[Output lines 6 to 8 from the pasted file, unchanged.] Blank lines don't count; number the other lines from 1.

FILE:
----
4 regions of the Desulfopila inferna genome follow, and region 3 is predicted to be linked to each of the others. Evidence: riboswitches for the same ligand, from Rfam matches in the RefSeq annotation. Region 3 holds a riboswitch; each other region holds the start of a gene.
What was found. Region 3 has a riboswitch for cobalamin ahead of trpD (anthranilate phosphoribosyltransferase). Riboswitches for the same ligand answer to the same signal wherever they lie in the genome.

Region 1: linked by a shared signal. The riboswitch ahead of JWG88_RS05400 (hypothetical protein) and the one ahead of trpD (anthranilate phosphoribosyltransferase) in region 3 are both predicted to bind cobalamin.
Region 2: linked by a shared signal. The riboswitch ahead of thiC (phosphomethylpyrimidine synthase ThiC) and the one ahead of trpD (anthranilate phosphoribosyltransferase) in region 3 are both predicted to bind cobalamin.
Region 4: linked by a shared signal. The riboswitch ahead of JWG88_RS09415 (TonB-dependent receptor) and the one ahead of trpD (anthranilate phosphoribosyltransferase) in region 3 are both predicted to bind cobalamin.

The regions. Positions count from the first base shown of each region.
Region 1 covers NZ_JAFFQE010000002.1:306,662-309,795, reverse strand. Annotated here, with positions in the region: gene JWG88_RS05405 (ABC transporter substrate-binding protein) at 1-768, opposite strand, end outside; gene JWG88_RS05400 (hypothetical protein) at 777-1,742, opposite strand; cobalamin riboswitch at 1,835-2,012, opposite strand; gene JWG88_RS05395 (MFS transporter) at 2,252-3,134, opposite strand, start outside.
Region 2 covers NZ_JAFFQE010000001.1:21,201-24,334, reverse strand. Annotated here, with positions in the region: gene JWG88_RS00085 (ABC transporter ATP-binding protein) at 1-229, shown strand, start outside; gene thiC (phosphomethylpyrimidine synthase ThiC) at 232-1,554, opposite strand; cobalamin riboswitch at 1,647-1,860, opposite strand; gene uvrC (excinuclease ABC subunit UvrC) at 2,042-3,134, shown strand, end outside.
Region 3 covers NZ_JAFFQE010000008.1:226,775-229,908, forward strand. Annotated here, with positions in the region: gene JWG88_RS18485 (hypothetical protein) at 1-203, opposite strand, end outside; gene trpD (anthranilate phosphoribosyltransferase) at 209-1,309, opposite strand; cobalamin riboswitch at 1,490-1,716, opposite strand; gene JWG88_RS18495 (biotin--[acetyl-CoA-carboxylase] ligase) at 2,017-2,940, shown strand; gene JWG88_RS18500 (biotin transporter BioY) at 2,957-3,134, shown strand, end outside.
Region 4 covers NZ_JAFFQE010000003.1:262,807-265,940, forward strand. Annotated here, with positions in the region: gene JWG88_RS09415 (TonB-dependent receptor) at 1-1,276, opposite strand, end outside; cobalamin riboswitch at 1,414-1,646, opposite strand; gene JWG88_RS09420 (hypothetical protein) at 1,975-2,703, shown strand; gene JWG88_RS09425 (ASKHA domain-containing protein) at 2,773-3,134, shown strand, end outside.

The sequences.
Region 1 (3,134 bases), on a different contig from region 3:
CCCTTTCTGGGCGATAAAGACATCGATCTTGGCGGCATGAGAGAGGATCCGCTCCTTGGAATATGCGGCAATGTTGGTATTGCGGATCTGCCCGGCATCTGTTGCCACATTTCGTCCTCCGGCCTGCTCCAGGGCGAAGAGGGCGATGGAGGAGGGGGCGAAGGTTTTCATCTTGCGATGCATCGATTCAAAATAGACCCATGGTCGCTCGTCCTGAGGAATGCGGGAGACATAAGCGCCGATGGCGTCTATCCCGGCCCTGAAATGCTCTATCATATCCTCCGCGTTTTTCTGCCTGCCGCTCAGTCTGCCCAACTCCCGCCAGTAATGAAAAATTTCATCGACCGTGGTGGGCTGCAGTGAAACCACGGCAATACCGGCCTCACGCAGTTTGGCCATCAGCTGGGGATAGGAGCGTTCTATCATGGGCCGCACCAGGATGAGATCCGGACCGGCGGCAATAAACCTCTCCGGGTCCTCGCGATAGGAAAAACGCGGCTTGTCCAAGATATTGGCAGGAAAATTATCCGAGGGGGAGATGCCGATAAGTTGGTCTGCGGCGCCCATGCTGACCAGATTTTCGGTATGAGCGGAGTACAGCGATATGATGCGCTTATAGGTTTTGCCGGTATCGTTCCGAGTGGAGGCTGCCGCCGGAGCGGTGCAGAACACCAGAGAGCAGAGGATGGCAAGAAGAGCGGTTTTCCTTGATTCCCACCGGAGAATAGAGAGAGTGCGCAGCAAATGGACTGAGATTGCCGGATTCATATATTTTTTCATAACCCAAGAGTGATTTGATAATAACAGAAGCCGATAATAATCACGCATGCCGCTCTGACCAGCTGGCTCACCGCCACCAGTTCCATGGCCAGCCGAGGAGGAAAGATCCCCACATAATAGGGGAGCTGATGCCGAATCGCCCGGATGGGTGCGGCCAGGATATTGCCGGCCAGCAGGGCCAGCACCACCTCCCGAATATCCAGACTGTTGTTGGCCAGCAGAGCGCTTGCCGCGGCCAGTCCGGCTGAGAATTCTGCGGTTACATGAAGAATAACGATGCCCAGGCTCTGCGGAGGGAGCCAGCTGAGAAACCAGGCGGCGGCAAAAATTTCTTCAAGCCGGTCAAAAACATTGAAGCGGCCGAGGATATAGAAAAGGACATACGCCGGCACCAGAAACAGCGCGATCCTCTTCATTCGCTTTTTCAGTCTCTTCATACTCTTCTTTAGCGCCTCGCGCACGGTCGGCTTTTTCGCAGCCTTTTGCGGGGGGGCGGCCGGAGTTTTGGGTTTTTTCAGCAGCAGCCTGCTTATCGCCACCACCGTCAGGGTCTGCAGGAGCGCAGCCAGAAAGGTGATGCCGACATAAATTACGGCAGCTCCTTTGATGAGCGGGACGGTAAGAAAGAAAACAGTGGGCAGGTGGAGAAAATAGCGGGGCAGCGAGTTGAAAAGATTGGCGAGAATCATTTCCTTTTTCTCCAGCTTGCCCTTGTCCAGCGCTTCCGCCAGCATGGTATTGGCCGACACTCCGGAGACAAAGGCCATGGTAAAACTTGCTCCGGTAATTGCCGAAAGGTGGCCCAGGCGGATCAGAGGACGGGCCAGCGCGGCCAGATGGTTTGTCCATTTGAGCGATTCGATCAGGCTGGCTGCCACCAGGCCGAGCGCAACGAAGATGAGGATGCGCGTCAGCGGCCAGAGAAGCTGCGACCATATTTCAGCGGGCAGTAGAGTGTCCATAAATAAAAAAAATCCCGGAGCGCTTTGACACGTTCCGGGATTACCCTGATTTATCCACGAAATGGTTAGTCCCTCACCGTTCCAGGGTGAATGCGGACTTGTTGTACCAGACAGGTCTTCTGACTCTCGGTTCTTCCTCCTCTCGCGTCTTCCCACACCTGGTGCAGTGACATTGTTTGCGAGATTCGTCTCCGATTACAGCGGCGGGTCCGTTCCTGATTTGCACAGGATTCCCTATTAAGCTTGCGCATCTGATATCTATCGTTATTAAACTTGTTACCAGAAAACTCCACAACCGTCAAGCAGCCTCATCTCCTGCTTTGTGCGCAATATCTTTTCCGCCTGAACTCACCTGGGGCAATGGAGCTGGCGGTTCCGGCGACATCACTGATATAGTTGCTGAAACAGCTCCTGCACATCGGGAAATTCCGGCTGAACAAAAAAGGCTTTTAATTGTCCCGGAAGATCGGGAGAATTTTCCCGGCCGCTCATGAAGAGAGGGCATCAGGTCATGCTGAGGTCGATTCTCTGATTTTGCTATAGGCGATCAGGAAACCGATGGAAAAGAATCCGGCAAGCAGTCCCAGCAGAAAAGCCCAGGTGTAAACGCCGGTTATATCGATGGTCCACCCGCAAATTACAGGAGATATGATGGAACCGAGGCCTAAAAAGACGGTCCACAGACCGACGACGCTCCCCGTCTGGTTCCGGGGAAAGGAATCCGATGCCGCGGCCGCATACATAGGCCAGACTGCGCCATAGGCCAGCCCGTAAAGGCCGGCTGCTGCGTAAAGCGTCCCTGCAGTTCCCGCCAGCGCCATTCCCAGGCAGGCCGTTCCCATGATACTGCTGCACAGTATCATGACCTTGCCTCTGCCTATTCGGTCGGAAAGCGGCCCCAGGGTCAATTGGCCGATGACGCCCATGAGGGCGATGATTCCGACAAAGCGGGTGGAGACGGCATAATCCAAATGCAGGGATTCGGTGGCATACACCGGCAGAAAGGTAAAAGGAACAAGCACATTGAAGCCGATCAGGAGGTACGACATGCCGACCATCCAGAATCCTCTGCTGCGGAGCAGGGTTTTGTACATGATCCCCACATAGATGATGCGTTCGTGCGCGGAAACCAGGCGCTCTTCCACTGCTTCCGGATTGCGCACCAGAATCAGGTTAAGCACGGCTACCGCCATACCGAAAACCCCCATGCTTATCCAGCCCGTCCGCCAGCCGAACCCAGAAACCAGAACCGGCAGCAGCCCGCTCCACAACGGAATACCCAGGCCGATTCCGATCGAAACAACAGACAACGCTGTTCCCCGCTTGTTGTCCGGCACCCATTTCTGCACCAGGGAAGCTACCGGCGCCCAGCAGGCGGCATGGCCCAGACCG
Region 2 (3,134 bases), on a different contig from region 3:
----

The regions. Positions count from the first base shown of each region.
Region 1 covers NZ_JAFFQE010000002.1:306,662-309,795, reverse strand. Annotated here, with positions in the region: gene JWG88_RS05405 (ABC transporter substrate-binding protein) at 1-768, opposite strand, end outside; gene JWG88_RS05400 (hypothetical protein) at 777-1,742, opposite strand; cobalamin riboswitch at 1,835-2,012, opposite strand; gene JWG88_RS05395 (MFS transporter) at 2,252-3,134, opposite strand, start outside.
Region 2 covers NZ_JAFFQE010000001.1:21,201-24,334, reverse strand. Annotated here, with positions in the region: gene JWG88_RS00085 (ABC transporter ATP-binding protein) at 1-229, shown strand, start outside; gene thiC (phosphomethylpyrimidine synthase ThiC) at 232-1,554, opposite strand; cobalamin riboswitch at 1,647-1,860, opposite strand; gene uvrC (excinuclease ABC subunit UvrC) at 2,042-3,134, shown strand, end outside.